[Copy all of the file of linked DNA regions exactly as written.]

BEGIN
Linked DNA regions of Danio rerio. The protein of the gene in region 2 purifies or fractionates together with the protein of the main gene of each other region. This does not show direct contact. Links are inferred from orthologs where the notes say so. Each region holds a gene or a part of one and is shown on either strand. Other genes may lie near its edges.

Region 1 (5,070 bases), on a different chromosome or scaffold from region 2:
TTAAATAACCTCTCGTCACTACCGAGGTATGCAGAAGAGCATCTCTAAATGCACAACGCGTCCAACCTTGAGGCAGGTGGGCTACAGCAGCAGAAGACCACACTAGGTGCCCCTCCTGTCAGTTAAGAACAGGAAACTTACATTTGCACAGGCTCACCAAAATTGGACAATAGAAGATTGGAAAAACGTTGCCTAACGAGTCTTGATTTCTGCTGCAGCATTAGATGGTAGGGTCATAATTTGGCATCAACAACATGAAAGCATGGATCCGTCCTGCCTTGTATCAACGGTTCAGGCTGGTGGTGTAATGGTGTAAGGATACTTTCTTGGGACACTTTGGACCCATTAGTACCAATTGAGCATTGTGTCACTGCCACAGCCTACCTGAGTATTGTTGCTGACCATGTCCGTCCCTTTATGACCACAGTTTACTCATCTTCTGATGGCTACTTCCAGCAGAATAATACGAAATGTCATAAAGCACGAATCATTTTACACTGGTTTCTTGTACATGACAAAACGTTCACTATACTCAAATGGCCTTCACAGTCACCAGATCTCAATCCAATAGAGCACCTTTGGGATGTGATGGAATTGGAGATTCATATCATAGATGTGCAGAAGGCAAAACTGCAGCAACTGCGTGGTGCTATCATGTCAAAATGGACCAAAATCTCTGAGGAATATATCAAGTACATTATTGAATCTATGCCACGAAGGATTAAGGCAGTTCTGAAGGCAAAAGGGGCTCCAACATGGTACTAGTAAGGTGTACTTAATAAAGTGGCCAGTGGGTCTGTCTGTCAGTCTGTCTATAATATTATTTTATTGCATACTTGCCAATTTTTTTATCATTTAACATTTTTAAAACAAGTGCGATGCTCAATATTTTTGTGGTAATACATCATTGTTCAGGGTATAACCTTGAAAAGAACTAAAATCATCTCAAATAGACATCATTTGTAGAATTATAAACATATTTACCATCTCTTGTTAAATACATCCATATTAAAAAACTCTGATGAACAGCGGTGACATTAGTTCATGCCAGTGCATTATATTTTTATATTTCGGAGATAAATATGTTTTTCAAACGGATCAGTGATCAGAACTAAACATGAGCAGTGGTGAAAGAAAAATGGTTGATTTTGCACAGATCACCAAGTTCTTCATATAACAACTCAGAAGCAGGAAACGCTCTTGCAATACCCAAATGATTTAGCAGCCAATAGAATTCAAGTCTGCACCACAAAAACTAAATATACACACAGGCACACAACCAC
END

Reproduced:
Linked DNA regions of Danio rerio. The protein of the gene in region 2 purifies or fractionates together with the protein of the main gene of each other region. This does not show direct contact. Links are inferred from orthologs where the notes say so. Each region holds a gene or a part of one and is shown on either strand. Other genes may lie near its edges.

Region 1 (5,070 bases), on a different chromosome or scaffold from region 2:
TTAAATAACCTCTCGTCACTACCGAGGTATGCAGAAGAGCATCTCTAAATGCACAACGCGTCCAACCTTGAGGCAGGTGGGCTACAGCAGCAGAAGACCACACTAGGTGCCCCTCCTGTCAGTTAAGAACAGGAAACTTACATTTGCACAGGCTCACCAAAATTGGACAATAGAAGATTGGAAAAACGTTGCCTAACGAGTCTTGATTTCTGCTGCAGCATTAGATGGTAGGGTCATAATTTGGCATCAACAACATGAAAGCATGGATCCGTCCTGCCTTGTATCAACGGTTCAGGCTGGTGGTGTAATGGTGTAAGGATACTTTCTTGGGACACTTTGGACCCATTAGTACCAATTGAGCATTGTGTCACTGCCACAGCCTACCTGAGTATTGTTGCTGACCATGTCCGTCCCTTTATGACCACAGTTTACTCATCTTCTGATGGCTACTTCCAGCAGAATAATACGAAATGTCATAAAGCACGAATCATTTTACACTGGTTTCTTGTACATGACAAAACGTTCACTATACTCAAATGGCCTTCACAGTCACCAGATCTCAATCCAATAGAGCACCTTTGGGATGTGATGGAATTGGAGATTCATATCATAGATGTGCAGAAGGCAAAACTGCAGCAACTGCGTGGTGCTATCATGTCAAAATGGACCAAAATCTCTGAGGAATATATCAAGTACATTATTGAATCTATGCCACGAAGGATTAAGGCAGTTCTGAAGGCAAAAGGGGCTCCAACATGGTACTAGTAAGGTGTACTTAATAAAGTGGCCAGTGGGTCTGTCTGTCAGTCTGTCTATAATATTATTTTATTGCATACTTGCCAATTTTTTTATCATTTAACATTTTTAAAACAAGTGCGATGCTCAATATTTTTGTGGTAATACATCATTGTTCAGGGTATAACCTTGAAAAGAACTAAAATCATCTCAAATAGACATCATTTGTAGAATTATAAACATATTTACCATCTCTTGTTAAATACATCCATATTAAAAAACTCTGATGAACAGCGGTGACATTAGTTCATGCCAGTGCATTATATTTTTATATTTCGGAGATAAATATGTTTTTCAAACGGATCAGTGATCAGAACTAAACATGAGCAGTGGTGAAAGAAAAATGGTTGATTTTGCACAGATCACCAAGTTCTTCATATAACAACTCAGAAGCAGGAAACGCTCTTGCAATACCCAAATGATTTAGCAGCCAATAGAATTCAAGTCTGCACCACAAAAACTAAATATACACACAGGCACACAACCAC